He delivered a dismissive snort.

When the bed broke on the second night, Lydia shook her head back and forth.

The following evening when her husband returned from work, a pen stared back at him in the front yard. This didn’t really surprise the bull-husband. Lydia had always been a problem solver. Early in their marriage, he had liked this quality. But then the animal side of him took over. When his wife walked outside to retrieve the mail, he roared at the red dish towel twirling before him.

Lydia swished the red towel away and watched as her husband’s horns crashed into the brick house.

Maureen Sherbondy’s work has appeared in Wigleaf, Prelude, Fiction Southeast, and other journals. She lives in Durham, NC.

Darkness on the Edge of Town by Cassandra Rittenhause

My boss was the catch at work, with his robin’s egg eyes, and big, beautiful nose, his classic tawny hair in a ponytail. Russell ran our whole place in Princeton, like the WASP that he was, only on occasion checking out the pretty girls.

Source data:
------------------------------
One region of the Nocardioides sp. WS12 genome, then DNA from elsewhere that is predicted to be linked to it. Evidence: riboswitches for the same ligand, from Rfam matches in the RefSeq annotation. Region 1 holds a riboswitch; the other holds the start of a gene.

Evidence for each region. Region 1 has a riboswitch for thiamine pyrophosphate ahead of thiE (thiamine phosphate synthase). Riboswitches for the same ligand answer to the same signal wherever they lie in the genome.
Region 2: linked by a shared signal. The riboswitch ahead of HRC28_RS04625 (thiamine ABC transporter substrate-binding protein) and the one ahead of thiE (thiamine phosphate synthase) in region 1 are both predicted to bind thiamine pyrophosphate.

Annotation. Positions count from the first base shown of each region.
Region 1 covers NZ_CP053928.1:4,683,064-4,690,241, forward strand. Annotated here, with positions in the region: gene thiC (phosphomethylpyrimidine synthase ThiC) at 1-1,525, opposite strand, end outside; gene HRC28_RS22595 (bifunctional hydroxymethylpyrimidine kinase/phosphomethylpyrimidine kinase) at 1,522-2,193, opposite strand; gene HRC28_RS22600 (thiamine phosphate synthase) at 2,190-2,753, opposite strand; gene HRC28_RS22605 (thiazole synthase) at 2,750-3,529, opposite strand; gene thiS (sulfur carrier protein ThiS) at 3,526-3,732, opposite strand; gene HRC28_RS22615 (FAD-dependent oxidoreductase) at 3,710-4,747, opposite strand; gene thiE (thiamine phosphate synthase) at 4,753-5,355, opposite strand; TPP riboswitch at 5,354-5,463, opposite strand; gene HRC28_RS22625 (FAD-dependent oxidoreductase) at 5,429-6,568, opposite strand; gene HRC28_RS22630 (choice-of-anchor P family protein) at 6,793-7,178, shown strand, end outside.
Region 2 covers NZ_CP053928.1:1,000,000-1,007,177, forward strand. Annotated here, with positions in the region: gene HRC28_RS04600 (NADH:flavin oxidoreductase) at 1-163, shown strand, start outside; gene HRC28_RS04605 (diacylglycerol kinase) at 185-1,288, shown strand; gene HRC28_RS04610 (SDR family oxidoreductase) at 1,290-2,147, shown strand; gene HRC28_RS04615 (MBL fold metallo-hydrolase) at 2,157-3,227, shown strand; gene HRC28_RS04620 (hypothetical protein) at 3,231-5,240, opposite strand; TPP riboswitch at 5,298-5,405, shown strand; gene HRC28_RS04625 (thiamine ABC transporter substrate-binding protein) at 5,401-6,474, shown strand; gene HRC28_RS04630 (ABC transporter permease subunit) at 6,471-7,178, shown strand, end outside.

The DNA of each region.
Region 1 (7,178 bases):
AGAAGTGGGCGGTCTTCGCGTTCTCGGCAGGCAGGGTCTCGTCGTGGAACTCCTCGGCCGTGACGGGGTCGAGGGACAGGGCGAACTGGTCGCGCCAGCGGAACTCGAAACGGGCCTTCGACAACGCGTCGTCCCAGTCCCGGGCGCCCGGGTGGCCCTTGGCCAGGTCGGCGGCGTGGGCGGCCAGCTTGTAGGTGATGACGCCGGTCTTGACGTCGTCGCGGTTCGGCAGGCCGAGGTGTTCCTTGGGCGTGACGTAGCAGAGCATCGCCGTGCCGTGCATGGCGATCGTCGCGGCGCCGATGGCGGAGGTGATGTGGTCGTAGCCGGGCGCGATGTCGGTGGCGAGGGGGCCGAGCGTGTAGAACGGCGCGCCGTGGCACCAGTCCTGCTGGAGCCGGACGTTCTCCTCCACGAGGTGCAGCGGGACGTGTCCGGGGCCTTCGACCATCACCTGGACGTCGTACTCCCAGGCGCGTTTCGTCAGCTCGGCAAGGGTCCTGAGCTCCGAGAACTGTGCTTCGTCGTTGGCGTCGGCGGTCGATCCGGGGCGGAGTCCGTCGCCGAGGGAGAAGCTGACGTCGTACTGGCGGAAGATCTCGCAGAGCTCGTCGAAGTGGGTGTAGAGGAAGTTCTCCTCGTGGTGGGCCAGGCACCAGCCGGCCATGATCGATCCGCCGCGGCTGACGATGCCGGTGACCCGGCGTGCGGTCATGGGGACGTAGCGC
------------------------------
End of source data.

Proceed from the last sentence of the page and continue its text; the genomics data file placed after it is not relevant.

Gail, the blonde from Howell, was his favorite. Sandra was the second one: a black haired, Olive Oyl skinny girl, heading into her 30’s, and we all wondered if she was toying with him. He gave her books on Indian religion.

Princeton was a catch all for rich kids. And a lot of Asians. On the crisp unfolding of autumn, I strolled the park and stared at the cocoon of college students in Abercrombie sweaters. They were just teens, on the cusp of greatness. I was a ripe 25 now, a big girl, an NYU grad, but it all seemed like something I had finally left behind.

Russell barely looked at me. I was nothing to him. When I gave him the reports for the day, he would look up at me, as if not sure I had even worked with him. Our relationship was cloaked in mystery, like two strangers forced together, rather insidiously.